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Dr Angelina Sanderson Bellamy

Dr Angelina Sanderson Bellamy

Research Fellow (PLACE)

School of Geography and Planning

Email:
bellamya1@cardiff.ac.uk
Telephone:
+44 (0)29 2087 5045
Location:
1.04, 33 Park Place, Cathays, Cardiff, CF10 3BA
Media commentator
Available for postgraduate supervision

Dr Angelina Sanderson Bellamy is an ecologist and a research fellow at the Sustainable Places Research Institute, working on themes of sustainable food systems, land use changes, ecological resilience and ecosystem services. She uses a social-ecological framework and interdisciplinary methods (interviews, focus groups, observations and ecological sampling) to understand how people drive and respond to ecosystem changes.

Angelina initiated her first fieldwork project in Costa Rica in 1998, and since then she has been committed to research at the intersection of society and the environment. Over the past 20 years, this research has ranged from conducting interviews with more than 600 farmers and other agricultural workers and sampling avian, insect, water and soil specimens to coding and analysing data using spatial, quantitative and qualitative methods. During this time, Angelina developed an extensive network of contacts in Costa Rica and a deep and nuanced understanding of its culture, which enables her to conduct place-based research with a rich set of data addressing both socio-economic, biodiversity and spatial variables in the communities in which she works. She now has research projects in Wales, England, Costa Rica, Mexico, Colombia and Brazil.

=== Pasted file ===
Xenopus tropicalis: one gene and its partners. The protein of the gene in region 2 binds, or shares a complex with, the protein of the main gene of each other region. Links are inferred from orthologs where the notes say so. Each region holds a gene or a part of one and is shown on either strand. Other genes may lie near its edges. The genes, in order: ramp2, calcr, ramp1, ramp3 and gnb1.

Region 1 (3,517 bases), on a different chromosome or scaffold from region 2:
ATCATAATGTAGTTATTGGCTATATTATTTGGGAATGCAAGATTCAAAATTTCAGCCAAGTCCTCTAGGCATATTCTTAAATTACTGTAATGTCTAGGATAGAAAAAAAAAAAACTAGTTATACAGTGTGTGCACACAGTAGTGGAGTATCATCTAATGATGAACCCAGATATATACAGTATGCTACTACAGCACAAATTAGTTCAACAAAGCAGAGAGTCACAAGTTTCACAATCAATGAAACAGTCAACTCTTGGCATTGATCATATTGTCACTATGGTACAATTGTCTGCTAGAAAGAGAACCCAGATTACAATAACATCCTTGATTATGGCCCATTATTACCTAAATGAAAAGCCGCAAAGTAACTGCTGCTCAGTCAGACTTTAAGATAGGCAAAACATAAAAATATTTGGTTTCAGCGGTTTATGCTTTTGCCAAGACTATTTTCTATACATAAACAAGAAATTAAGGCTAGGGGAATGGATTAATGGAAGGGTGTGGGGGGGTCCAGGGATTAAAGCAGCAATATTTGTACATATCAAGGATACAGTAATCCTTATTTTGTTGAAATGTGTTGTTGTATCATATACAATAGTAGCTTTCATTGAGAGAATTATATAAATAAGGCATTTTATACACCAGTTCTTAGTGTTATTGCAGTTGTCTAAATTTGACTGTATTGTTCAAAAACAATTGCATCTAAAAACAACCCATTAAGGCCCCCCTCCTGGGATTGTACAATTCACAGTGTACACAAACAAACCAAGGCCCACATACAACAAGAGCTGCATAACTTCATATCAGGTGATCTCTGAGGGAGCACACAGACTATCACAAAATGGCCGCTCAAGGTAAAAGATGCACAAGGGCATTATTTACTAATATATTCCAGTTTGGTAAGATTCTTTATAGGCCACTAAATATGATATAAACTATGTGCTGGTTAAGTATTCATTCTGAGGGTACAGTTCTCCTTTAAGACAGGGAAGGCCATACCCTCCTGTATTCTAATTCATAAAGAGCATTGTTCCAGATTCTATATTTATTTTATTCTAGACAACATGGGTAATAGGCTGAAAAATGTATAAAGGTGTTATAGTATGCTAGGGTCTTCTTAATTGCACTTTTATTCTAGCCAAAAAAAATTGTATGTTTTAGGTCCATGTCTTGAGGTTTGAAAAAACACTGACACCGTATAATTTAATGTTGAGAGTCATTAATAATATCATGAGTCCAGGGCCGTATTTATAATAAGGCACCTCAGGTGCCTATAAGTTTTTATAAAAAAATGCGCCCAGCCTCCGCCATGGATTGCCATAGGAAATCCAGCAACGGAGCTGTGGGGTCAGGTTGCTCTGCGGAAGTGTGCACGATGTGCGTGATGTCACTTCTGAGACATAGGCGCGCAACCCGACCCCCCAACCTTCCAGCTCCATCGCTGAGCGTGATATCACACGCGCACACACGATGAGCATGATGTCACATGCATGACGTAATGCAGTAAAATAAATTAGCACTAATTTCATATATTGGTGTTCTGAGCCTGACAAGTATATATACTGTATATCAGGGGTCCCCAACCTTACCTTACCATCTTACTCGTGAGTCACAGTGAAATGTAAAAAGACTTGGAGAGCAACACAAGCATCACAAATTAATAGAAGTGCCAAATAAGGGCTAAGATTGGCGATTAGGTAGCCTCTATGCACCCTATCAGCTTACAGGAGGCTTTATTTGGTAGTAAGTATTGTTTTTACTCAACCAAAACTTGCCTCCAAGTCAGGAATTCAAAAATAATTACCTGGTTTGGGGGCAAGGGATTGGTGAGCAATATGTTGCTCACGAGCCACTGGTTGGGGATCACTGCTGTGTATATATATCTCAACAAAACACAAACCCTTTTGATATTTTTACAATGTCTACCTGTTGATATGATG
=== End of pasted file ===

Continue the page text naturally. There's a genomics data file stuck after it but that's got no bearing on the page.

Angelina also serves on the editorial boards for Ambio and Frontiers in Environmental Science Journals. 

Previous academic positions

Angelina received her undergraduate degree in Human Biology (Hons) with a focus on Sustainable Development and the Environment from Stanford University, USA. She then worked at the International Geosphere Biosphere Program in Stockholm, Sweden before she began her PhD at Stockholm University in Systems Ecology. Her PhD thesis focused on management practices in coffee and banana production systems in Costa Rica, with an aim to identify production systems that reduce the environmental impact of export crop production. After completing her PhD, Angelina was awarded a 3 year fellowship from the Swedish Research Council to work jointly with Stanford's Wood's Institute for the Environment and the Stockholm Resilience Centre on land use change and the forest transition in Costa Rica.

Angelina received her undergraduate degree in Human Biology (Hons) with a focus on Sustainable Development and the Environment from Stanford University, USA. She then worked at the International Geosphere Biosphere Program in Stockholm, Sweden before she began her PhD at Stockholm University in Systems Ecology. Her PhD thesis focused on management practices in coffee and banana production systems in Costa Rica, with an aim to identify production systems that reduce the environmental impact of export crop production. After completing her PhD, Angelina was awarded a 3 year fellowship from the Swedish Research Council to work jointly with Stanford's Wood's Institute for the Environment and the Stockholm Resilience Centre on land use change and the forest transition in Costa Rica.

2019

2018

2017

2016

2013

2011

Angelina delivers lectures and co-manages the course on Food Governance under the Master's programme in Food, Space and Society.

Angelina's research agenda explores the sustainability of land use decisions and how these decisions influence ecosystem services, particularly food provision. Her current and planned research follows four lines of investigation: